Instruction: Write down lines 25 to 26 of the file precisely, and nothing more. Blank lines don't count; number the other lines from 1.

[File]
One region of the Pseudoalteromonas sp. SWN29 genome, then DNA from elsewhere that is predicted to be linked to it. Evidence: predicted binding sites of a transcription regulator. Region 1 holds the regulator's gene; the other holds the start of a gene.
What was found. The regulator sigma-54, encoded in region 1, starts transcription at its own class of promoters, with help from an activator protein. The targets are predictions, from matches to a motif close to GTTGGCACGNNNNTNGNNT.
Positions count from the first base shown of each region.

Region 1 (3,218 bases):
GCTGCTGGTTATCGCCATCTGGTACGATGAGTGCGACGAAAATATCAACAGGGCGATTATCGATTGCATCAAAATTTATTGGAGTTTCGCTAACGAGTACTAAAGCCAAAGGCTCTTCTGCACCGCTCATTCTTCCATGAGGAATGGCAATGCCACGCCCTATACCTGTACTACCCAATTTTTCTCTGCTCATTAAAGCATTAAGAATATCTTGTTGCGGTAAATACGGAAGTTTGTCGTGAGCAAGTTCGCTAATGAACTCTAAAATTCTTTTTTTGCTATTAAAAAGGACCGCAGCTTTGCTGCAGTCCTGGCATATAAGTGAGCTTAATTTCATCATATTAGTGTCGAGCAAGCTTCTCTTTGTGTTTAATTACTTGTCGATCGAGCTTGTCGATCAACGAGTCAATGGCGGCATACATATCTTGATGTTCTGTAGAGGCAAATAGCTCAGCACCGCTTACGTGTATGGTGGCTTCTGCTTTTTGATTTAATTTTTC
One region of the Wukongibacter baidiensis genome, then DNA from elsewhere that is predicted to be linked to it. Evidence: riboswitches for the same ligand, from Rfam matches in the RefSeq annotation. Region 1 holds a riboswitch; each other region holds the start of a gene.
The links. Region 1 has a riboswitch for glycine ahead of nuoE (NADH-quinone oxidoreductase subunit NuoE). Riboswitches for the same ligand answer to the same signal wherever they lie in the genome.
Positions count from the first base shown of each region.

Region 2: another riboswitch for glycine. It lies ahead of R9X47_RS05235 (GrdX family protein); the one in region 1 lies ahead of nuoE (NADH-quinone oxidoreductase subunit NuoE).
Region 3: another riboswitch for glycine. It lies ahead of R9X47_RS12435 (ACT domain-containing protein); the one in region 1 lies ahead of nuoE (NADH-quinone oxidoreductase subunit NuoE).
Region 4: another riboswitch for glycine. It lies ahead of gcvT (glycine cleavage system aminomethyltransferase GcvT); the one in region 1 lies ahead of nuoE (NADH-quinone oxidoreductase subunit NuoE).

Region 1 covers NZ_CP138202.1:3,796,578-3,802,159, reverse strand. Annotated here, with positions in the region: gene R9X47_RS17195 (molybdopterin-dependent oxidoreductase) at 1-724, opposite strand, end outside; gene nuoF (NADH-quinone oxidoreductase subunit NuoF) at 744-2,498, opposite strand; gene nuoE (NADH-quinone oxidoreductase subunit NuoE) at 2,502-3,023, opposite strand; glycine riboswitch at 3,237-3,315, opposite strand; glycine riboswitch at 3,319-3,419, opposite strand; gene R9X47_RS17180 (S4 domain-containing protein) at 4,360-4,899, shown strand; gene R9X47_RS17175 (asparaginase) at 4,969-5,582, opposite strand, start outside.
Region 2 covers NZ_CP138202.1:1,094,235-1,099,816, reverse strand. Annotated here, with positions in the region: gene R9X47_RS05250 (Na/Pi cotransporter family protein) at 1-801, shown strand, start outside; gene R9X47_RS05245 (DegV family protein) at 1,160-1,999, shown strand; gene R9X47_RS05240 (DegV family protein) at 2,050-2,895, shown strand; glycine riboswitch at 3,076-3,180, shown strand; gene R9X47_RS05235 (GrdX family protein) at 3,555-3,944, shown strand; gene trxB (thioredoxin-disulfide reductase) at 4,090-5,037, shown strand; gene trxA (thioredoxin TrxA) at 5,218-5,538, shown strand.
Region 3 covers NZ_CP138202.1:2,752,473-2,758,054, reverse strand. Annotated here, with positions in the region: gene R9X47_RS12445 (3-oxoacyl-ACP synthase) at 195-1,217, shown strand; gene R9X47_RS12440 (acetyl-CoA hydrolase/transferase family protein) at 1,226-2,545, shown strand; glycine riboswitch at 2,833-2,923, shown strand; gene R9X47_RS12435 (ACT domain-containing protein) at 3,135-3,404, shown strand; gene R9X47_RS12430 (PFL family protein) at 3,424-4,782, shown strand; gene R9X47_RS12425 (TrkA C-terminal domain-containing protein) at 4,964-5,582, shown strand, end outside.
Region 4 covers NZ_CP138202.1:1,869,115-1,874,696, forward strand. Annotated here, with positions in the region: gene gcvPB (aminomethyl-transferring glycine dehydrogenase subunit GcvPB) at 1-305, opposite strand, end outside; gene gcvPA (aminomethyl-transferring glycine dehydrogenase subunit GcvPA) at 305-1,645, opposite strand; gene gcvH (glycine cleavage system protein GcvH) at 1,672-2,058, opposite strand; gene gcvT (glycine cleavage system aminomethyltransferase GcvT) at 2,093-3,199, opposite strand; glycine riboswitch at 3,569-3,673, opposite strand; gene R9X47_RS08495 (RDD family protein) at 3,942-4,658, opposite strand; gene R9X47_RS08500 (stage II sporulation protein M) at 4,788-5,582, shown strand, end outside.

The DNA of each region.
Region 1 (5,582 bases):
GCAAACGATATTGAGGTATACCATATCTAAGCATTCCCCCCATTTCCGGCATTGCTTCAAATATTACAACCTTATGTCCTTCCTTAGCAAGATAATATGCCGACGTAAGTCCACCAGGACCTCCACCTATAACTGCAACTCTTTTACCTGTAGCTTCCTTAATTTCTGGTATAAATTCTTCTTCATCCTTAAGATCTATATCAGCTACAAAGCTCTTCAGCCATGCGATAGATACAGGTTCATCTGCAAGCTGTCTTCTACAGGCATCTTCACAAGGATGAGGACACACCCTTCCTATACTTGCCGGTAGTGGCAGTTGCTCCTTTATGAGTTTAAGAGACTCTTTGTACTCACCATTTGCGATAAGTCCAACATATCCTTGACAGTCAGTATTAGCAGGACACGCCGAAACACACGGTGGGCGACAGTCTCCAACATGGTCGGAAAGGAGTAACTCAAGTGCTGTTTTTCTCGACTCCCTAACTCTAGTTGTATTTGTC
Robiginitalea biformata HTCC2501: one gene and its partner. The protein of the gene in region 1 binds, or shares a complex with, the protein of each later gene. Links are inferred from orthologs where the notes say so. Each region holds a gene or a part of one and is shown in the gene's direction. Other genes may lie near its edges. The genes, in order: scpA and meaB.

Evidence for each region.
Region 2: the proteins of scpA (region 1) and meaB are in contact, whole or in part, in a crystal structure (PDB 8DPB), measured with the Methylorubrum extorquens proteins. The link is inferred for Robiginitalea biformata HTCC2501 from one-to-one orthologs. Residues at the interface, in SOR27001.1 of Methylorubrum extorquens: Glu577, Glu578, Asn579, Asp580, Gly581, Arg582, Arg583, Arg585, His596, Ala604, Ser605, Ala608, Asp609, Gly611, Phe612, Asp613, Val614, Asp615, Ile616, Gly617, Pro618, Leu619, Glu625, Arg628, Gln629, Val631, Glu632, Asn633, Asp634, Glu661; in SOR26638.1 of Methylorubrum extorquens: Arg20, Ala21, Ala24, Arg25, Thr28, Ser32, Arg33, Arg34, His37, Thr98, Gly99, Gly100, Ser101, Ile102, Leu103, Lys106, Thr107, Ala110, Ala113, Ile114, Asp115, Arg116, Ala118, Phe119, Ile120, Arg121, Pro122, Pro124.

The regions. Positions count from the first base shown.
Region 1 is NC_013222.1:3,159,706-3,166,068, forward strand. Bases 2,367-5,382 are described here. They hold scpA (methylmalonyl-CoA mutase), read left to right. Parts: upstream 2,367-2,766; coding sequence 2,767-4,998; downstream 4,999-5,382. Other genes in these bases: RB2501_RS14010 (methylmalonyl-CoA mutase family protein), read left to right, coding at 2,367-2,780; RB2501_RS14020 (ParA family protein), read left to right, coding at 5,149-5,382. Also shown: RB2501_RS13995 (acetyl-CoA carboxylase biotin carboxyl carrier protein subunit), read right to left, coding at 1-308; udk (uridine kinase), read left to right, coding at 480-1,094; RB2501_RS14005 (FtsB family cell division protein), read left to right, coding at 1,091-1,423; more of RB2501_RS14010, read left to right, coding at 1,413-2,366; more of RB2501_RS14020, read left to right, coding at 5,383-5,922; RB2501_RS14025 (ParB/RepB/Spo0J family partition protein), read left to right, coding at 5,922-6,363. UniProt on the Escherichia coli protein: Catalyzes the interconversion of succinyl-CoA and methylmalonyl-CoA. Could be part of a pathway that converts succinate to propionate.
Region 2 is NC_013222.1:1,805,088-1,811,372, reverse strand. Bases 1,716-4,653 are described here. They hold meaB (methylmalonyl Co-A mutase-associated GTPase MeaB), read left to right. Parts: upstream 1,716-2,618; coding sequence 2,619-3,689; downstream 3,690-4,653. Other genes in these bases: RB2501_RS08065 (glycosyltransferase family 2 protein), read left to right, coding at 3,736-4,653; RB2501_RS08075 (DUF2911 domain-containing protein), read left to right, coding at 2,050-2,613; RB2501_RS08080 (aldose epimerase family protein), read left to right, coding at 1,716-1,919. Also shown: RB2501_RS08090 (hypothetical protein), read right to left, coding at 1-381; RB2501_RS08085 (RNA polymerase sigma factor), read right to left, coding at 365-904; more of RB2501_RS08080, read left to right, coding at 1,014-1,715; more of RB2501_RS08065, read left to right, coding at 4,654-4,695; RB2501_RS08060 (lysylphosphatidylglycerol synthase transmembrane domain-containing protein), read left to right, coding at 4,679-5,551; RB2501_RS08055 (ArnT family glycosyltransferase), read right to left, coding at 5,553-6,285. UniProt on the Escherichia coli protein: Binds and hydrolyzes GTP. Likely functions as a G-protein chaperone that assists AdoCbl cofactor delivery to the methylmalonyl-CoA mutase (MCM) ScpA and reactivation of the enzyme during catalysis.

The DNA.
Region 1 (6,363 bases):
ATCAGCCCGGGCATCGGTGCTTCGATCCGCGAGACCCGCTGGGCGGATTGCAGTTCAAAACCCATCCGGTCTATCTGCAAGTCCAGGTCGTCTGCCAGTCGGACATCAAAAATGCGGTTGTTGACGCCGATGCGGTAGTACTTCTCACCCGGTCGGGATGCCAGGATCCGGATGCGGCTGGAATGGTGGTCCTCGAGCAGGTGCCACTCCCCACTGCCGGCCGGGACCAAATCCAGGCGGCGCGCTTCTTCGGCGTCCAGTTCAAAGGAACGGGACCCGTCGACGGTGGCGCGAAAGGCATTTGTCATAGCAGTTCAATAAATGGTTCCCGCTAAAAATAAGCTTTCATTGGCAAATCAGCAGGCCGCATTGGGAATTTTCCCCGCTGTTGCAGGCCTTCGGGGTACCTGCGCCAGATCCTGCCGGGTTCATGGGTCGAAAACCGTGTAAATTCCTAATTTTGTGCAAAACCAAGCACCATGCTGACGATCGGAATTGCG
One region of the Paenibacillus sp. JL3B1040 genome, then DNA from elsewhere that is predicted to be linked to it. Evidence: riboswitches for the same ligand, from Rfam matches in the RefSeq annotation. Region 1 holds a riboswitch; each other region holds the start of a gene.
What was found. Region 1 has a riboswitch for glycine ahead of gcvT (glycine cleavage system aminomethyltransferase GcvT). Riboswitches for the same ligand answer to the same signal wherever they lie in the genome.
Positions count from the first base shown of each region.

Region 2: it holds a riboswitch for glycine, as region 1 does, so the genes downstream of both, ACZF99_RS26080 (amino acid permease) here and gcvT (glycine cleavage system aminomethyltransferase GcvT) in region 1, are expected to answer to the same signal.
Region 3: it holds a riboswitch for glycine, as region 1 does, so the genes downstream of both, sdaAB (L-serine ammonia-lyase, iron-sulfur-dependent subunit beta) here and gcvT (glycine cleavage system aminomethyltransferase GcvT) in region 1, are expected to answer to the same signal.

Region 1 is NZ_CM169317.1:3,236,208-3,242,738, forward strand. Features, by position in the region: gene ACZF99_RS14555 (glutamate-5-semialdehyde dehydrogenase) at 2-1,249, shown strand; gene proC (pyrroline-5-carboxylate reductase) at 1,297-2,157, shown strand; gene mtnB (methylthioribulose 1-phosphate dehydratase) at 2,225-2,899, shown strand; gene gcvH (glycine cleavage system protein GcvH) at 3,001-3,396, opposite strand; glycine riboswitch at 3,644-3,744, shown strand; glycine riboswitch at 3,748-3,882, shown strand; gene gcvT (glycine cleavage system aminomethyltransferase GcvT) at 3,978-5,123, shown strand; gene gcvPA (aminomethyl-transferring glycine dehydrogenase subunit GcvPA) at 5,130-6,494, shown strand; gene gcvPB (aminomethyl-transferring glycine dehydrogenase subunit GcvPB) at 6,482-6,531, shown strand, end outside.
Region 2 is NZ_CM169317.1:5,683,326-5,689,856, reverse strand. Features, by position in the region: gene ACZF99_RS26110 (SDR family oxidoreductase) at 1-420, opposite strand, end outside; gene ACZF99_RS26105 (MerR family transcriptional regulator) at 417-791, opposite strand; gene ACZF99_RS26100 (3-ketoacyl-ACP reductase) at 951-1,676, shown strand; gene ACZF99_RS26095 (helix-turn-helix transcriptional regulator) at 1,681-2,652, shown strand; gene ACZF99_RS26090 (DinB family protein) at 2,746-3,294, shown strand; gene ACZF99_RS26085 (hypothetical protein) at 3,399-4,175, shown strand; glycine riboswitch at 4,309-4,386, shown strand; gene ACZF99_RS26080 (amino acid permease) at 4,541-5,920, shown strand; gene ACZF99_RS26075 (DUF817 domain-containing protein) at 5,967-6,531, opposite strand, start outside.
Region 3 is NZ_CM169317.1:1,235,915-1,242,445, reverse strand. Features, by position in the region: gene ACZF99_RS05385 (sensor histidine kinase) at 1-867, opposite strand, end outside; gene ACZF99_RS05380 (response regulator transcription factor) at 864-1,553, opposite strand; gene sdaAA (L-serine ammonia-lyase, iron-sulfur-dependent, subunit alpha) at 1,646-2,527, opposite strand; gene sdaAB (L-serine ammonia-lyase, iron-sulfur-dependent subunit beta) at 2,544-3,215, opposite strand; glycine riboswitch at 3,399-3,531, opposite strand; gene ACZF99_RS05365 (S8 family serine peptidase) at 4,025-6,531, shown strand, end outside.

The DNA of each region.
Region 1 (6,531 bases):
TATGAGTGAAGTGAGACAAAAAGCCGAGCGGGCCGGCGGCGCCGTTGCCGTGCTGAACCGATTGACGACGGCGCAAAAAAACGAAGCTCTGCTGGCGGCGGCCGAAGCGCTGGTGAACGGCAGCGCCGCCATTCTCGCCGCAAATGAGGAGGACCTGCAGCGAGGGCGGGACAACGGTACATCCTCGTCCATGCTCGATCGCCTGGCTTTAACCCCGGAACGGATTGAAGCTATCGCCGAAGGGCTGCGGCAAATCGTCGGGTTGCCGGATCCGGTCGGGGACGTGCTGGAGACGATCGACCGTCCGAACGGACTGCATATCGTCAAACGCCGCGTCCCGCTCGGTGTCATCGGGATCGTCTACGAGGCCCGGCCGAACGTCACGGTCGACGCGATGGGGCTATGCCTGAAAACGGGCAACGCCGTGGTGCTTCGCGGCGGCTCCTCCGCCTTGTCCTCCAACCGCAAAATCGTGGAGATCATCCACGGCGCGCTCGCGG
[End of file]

The DNA.
Region 1 (6,363 bases):